Sunday, March 24, 2024

King Saul in reverse, and other thoughts about the Book of Esther

If you haven't yet taken a close look at Megillat Esther/the Scroll of Esther, here's a good place to check it out.

I have a few things to say about this book, much of it inspired by the commentary of folks who are more learned than I (such as those writing essays on their Purim page here).

My question:  Why on earth would the king have wanted it known throughout his kingdom that his own queen had disobeyed him?  Why did his dumb advisors suggest that Achashverosh make an example of Vashti, rather than trying to cover up the story?

Here's another noteworthy point:  Some soul politely pointed out that there was never an actual beauty contest to chose a successor to Vashti--beautiful young virgins were simply rounded up en masse and brought to the harem to be prepared to be raped, one by one, by the king.  Assuming that this story ever actually took place, it would have been pretty gruesome for the women involved.  I guess we cleaned that up for the kids.

Then there's the interesting fact that the decree giving the Jews of the Persian Empire permission to fight for their lives also contained a provision allowing them to take the spoils of war, but the Jews refrained, nevertheless.  This is the reverse of the story of King Saul's downfall, in which G-d, through the prophet Samuel, tells Saul not to take the booty, but the people defy him and take it anyway and he doesn't stop them (see here).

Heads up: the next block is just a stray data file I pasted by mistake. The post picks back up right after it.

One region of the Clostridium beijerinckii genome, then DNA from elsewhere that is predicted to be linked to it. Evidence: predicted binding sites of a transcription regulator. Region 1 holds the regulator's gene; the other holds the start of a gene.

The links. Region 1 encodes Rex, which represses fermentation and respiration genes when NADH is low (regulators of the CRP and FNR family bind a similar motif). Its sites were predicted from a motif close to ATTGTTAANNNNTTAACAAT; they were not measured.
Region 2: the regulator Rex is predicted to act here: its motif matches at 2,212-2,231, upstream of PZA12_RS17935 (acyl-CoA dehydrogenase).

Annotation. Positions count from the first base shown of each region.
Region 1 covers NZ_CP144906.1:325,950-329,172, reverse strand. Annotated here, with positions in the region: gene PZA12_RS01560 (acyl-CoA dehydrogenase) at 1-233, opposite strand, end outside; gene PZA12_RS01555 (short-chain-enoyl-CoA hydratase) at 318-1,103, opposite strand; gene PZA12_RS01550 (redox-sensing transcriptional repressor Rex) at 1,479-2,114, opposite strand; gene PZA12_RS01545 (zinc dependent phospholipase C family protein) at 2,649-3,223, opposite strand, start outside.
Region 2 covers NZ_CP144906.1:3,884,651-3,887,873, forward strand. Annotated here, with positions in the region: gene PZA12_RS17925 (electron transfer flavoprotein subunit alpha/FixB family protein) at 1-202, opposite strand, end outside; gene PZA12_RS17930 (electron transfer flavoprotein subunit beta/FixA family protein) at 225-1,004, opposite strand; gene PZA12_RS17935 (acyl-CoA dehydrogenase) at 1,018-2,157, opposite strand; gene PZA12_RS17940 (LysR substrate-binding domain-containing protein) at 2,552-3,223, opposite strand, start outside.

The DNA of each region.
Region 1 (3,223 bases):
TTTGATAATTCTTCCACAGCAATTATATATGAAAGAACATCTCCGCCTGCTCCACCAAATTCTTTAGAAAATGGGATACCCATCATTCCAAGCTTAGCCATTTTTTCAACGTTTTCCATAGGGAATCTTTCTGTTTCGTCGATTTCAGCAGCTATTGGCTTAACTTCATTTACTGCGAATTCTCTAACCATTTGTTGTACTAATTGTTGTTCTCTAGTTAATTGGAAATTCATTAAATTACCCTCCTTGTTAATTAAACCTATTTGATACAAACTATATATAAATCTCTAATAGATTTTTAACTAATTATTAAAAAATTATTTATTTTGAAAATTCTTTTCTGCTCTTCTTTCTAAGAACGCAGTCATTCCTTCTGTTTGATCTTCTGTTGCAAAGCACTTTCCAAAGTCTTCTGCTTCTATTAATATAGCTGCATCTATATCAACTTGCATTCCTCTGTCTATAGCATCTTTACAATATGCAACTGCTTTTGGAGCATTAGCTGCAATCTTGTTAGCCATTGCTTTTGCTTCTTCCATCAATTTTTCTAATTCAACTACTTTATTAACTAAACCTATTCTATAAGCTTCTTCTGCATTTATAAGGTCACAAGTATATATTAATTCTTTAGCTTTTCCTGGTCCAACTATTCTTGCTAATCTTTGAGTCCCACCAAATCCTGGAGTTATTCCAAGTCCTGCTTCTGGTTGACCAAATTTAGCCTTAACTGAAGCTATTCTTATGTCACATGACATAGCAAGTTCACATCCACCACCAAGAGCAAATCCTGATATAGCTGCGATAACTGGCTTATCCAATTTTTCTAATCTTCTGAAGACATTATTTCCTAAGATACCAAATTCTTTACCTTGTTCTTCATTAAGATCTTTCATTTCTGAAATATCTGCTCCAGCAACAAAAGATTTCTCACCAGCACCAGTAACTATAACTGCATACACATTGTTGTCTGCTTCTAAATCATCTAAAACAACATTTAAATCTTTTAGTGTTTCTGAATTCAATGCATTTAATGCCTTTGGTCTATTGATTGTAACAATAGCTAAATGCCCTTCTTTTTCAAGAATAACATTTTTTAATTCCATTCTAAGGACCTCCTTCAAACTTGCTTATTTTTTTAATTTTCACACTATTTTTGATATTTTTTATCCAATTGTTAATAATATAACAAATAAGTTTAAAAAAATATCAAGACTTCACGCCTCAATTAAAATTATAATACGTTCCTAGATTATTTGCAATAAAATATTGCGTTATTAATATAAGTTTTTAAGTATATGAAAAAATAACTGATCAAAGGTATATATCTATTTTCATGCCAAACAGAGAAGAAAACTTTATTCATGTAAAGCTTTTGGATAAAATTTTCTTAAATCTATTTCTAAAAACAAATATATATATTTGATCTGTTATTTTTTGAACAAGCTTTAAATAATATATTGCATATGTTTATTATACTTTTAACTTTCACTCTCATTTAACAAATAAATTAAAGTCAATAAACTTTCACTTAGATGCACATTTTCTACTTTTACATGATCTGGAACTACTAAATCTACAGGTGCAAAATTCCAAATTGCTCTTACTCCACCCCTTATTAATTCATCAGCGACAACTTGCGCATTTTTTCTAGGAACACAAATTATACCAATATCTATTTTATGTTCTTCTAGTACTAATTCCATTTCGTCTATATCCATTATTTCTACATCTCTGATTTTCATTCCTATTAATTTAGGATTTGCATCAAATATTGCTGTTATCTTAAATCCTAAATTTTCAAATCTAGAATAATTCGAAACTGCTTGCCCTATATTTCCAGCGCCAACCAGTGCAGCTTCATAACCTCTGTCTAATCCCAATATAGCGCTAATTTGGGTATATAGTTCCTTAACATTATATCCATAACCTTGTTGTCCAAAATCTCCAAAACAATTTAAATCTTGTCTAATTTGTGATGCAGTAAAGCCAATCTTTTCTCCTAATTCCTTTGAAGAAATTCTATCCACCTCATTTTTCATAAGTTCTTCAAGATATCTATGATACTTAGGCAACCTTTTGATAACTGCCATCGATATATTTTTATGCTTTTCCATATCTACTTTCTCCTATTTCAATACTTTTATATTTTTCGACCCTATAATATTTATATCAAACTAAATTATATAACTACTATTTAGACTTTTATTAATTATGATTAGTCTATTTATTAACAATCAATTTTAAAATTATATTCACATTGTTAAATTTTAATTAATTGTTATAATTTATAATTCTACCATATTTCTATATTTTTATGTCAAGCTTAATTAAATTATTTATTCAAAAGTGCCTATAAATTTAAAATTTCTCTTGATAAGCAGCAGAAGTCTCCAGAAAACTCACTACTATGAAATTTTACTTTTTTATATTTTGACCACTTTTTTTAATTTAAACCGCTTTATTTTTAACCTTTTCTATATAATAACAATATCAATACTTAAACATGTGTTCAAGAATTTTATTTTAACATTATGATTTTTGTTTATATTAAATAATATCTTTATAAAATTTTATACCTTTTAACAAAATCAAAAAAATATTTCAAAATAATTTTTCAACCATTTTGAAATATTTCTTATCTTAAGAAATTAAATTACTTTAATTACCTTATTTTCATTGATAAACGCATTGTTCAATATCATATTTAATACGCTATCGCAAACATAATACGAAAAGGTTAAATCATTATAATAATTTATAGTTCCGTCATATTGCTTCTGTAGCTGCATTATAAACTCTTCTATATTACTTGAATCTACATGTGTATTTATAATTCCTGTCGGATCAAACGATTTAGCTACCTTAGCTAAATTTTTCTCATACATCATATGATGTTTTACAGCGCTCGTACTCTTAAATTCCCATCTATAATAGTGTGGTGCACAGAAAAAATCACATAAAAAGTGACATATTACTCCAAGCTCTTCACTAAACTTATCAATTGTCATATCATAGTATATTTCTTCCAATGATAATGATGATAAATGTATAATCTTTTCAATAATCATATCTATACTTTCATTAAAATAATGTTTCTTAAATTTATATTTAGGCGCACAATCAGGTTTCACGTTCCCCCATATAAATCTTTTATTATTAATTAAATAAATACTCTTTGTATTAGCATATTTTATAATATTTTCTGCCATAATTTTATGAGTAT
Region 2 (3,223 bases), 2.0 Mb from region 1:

As for Mordechai and Haman, let's just say that politics wasn't invented yesterday.

I had a few other thoughts about this absurd story, but I guess I spent too much time Purim-partying to remember them.  :)

Esther, of course, is still stuck in the palace with a drunken fool for the rest of her life.  Where's her reward?  :(

See my Purim post from last year.


Blogger Shira Salamone said...

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Judith Naimark
I haven't read the links yet, but the point of making the example of Vashti is explained within in the suggestion: To scare women into complete submission to their husbands.
In terms of story telling, it also sets her Esther up as the complete opposite: A woman who is so submissive that she won't even make a request until she has gotten her husband inebriated 2 nights in a row. Because Esther is so belittling of herself, as opposed to Vashti, who dares to say "no," Achashverosh will do anything for her.
The author(s) of this story certainly believed in what used to be called "feminine wiles." Or perhaps, it's meant to be a paradigm for any dealings between diaspora Jews and the powers of their host countries.



Shira Salamone
Judith Naimark , "A woman who is so submissive that she won't even make a request until she has gotten her husband inebriated 2 nights in a row." Ouch. But that said, it's unfortunate that sometimes one has no choice but to work with whatever weapon is available. Vashti sounds good to current-day feminists, but her approach would not have gotten the job done.



Judith Naimark
Shira Salamone and that is the key to my failure in life: not learning to kiss a** for my own good.

Tue Apr 02, 01:35:00 PM 2024  

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